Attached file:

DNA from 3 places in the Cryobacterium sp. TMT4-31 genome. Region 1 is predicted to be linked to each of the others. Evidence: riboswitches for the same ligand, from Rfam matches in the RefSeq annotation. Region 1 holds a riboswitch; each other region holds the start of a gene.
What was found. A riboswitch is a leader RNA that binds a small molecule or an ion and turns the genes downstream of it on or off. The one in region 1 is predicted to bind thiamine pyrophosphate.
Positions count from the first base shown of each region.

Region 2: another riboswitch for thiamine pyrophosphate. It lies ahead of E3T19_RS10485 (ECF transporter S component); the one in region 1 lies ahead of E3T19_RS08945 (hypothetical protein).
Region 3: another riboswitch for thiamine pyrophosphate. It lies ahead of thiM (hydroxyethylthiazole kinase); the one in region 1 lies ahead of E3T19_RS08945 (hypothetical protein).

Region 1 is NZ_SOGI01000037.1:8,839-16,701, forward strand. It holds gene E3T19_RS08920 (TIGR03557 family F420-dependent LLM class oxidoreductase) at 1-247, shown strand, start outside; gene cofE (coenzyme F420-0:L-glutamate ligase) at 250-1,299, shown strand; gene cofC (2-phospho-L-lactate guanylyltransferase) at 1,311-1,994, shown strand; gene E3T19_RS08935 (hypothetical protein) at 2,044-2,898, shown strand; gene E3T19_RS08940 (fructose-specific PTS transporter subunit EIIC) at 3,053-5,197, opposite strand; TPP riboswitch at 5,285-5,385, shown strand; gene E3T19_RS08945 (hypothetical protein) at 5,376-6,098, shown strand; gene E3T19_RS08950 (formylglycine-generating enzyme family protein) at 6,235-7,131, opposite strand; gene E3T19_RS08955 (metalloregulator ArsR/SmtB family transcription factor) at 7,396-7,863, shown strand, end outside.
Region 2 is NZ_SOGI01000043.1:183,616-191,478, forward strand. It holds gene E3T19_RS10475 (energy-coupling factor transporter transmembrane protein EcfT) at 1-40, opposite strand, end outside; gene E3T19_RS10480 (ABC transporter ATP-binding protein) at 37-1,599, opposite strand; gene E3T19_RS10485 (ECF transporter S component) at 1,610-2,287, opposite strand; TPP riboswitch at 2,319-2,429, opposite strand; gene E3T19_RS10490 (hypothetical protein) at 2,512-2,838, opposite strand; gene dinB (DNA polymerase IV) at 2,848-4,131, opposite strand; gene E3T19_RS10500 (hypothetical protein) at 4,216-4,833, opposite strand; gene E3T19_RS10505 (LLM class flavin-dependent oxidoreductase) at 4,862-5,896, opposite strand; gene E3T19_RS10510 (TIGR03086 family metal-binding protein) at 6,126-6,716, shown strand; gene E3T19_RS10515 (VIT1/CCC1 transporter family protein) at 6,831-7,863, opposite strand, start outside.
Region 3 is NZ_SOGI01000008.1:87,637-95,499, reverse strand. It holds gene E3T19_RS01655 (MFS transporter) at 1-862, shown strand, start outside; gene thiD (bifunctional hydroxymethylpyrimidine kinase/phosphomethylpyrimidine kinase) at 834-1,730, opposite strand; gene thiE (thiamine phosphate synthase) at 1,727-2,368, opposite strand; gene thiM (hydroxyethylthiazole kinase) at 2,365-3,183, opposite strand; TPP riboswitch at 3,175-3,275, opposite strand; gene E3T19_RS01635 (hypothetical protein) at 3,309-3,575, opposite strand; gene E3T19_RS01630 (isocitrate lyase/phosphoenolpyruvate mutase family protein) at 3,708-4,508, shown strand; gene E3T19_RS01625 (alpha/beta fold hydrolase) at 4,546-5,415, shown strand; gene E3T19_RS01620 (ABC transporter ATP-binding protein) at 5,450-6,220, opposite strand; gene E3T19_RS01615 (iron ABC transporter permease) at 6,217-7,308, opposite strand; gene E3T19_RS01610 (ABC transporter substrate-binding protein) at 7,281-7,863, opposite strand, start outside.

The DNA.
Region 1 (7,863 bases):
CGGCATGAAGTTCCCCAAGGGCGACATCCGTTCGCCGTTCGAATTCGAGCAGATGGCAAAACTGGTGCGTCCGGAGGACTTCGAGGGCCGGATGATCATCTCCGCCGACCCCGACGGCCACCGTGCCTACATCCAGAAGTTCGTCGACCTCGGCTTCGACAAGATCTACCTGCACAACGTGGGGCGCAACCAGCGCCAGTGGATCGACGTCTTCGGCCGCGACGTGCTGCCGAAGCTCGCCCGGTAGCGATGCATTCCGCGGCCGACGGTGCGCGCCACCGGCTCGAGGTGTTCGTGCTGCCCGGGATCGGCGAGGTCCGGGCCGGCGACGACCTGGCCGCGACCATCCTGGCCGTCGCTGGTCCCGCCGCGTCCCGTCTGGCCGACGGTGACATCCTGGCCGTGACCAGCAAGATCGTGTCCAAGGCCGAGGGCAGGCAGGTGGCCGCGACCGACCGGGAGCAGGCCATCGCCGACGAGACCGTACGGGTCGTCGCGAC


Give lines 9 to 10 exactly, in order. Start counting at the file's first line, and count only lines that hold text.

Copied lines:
The DNA.
Region 1 (7,863 bases):